First published in The Hindu,

3 June 2023

Our educational system elevates verbal and logico-mathematical intelligences. Yet, many disciplines involve a high-degree of visual-spatial skills. While art, architecture, design, fashion and filmmaking are obvious examples, the sciences, literature and mathematics also entail visual thinking. What are the different dimensions of visual intelligence and what can educators do to promote them?

According to psychologist, Howard Gardner, spatial intelligence is comprised of a set of three capacities– to be able to “perceive the visual world accurately,” to enact “transformations and modifications” on our perceptions and finally, to “re-create aspects of one’s visual experience,” after the visual stimuli have been removed.

Gardner’s first capacity of viewing the world accurately may seem like a no-brainer, but seeing involves far more than looking. In her bestselling book, Visual Intelligence, lawyer and art historian, Amy Herman writes that her art training became very handy to her law practice, where keen observational skills can spell the difference between a person being acquitted or found guilty. Herman’s conviction that people’s visual perception can be honed led her to start a course and her clients include the FBI, Scotland Yard, Federal Reserve, US armed forces, CEOs, hospitals, banks and churches.

By training people to observe art as objectively as possible, without making assumptions, Herman helps them make more accurate and astute observations. Her goal is for clients to transfer their finer-tuned and more nuanced observational skills to other arenas as doctors, detectives, teachers and therapists all benefit from sharp observational skills.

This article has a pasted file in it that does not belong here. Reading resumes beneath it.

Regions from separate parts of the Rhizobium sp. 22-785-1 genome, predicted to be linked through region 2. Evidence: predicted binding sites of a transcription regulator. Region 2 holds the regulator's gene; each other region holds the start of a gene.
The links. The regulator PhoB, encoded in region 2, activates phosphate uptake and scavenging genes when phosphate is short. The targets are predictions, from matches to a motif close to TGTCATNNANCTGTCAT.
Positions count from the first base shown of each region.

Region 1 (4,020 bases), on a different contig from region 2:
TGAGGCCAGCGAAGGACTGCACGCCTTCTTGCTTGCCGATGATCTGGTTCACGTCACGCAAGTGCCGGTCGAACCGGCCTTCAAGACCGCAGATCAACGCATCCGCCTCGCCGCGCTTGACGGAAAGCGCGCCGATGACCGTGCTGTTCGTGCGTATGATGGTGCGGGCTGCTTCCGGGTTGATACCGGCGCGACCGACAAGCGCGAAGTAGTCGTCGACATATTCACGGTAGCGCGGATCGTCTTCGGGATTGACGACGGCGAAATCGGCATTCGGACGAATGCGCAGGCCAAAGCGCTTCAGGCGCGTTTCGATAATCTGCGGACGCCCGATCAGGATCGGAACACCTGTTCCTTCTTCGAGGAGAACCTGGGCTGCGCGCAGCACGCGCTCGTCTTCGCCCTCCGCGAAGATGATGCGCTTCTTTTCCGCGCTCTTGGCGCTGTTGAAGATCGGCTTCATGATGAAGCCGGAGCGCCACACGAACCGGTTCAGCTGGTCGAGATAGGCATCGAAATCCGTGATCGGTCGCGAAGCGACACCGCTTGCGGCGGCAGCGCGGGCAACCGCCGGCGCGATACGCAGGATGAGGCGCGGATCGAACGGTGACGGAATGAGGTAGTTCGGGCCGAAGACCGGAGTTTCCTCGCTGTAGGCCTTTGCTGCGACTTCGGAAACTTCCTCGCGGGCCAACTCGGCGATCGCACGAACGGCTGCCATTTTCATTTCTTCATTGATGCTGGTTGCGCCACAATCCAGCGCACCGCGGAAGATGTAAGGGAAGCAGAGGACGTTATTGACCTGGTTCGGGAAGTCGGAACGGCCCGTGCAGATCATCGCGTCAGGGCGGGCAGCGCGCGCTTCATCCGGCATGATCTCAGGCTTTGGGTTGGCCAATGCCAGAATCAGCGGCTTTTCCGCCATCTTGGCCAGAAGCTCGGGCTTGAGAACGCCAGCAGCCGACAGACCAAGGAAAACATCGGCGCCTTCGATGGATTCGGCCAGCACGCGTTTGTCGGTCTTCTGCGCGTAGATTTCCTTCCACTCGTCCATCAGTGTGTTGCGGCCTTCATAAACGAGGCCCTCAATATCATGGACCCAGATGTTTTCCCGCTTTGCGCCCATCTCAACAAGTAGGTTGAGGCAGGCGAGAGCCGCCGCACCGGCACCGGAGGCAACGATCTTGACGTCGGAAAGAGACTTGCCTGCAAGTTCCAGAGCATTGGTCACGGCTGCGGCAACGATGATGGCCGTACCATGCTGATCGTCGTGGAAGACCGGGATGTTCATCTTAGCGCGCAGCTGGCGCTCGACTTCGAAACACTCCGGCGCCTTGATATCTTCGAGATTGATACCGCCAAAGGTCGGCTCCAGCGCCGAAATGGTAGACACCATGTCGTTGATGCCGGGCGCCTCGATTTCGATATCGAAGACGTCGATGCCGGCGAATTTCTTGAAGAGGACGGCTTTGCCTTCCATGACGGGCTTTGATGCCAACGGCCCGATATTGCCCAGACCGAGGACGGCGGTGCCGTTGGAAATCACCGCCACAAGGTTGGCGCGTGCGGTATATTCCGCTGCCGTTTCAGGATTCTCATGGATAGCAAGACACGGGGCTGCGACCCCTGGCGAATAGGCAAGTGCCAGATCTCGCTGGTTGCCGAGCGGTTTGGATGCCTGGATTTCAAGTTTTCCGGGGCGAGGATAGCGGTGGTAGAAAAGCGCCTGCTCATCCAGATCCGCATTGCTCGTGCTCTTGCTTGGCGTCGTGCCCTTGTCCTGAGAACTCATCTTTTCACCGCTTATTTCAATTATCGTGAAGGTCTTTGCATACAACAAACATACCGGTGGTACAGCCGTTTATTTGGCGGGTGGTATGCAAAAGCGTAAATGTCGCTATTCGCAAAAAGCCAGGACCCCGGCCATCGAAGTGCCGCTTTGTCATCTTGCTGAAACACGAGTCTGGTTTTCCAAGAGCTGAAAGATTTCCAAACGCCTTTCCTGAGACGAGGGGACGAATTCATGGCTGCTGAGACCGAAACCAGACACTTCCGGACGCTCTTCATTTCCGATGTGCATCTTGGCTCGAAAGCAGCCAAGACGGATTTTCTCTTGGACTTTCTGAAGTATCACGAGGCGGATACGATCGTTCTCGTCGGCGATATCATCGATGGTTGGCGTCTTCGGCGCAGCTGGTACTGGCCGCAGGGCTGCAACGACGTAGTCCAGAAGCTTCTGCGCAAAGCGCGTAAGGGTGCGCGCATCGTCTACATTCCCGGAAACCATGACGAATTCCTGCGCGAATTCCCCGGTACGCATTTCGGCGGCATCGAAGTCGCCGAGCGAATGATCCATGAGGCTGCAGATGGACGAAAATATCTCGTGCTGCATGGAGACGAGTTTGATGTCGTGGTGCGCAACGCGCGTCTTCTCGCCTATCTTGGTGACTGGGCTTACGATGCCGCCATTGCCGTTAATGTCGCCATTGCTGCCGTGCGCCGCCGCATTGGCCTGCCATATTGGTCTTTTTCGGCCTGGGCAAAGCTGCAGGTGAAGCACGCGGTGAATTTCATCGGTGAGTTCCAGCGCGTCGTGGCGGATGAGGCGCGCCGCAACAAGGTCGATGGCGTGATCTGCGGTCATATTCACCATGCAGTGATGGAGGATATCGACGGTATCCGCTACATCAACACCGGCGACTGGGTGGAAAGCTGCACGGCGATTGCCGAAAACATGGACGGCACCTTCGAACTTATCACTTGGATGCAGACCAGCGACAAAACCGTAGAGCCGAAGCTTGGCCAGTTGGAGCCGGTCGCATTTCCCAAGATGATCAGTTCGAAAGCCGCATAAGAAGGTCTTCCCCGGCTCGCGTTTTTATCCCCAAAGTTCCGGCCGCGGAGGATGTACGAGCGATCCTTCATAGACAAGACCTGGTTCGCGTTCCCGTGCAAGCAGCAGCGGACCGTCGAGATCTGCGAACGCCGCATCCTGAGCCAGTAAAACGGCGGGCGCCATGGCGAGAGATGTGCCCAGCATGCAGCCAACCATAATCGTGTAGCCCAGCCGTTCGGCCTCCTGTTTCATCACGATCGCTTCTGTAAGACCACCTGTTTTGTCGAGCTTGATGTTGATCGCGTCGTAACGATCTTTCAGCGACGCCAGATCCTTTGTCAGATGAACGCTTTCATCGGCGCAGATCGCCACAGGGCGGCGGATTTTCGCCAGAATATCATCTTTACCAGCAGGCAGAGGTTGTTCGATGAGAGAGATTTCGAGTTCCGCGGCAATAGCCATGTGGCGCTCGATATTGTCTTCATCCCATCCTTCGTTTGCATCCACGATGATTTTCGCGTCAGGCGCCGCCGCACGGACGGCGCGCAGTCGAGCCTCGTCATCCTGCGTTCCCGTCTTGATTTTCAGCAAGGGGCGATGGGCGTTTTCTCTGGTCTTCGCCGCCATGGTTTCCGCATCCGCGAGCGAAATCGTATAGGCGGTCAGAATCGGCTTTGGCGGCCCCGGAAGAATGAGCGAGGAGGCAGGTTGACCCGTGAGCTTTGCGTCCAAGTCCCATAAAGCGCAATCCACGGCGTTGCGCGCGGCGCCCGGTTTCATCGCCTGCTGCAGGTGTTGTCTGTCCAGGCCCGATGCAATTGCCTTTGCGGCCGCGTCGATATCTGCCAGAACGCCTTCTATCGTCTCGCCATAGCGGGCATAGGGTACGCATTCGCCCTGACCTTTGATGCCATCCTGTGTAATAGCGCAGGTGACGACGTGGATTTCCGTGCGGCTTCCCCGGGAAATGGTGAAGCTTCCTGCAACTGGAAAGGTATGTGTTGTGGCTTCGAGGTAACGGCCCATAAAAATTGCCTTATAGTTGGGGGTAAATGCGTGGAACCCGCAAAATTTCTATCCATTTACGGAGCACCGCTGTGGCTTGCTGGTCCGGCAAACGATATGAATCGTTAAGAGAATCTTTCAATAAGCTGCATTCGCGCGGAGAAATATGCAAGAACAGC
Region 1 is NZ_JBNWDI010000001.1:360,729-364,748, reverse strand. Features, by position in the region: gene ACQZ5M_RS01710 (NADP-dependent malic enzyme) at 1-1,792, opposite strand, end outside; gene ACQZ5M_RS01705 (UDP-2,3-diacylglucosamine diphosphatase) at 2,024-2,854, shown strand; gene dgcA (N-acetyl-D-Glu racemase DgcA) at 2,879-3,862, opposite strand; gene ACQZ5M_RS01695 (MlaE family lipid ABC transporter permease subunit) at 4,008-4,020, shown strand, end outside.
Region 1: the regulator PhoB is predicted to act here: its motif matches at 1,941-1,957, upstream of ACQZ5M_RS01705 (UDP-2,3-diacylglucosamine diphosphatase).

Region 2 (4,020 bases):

In Studio Thinking 2, Los Hetland, Ellen Winner, Shirley Veenema, and Kimberly Sheridan, emphasize that education in the arts not only imparts art knowledge and techniques but also inculcates “serious thinking dispositions.” As students observe, envision, reflect, express, explore, engage, and persist in their art projects, they cultivate “habits of mind” that can be deployed in other areas. For example, envisioning involves creating a mental picture of something that is not in your field of view and imagining “possible next steps” to implement it. This skill is deployed in any type of goal-setting and planning. Likewise, when
students reflect on their artworks, they think about how different facets of the process and the product may be enhanced. Again, this is an invaluable skill in diverse contexts.

Acclaimed author and professor, Temple Grandin, who has autism, writes in The New York Times that schools pay short shrift to visual thinkers. When Grandin was younger, she believed that other people also thought like her, in “photo-realistic pictures.” As she grew older, she realized that many people are verbal thinkers and teaching practices favour them. According to Grandin, visual thinkers love tinkering, experimenting and working with their hands. To tap the potential of neurodivergent populations, Grandin believes that schools should also teach “art, music, sewing, woodworking, cooking, theatre, auto mechanics and welding.”

In his book A Pedagogue’s Romance, educationist, Krishna Kumar exhorts schools to make crafts an integral part of the curriculum. Demarcating “literacy and intellectual learning from manual work and dexterity” is part of our cultural baggage that we need to unshackle ourselves from. A rounded education that addresses the needs of the mind and body is conducive for both personal and societal growth and wellbeing. Kumar avers that we should integrate crafts with the curriculum, thereby injecting creativity into both.

Similar to the dispositions outlined in Studio Thinking 2, Kumar believes that exposing children to a craft in a nurturing environment helps them experiment within the boundaries of a tradition, assimilate “standards of correctness” and repair their mistakes. By allowing children to express themselves in multiple languages— be it pictures, words or gestures—schools may tap the diverse potential of learners.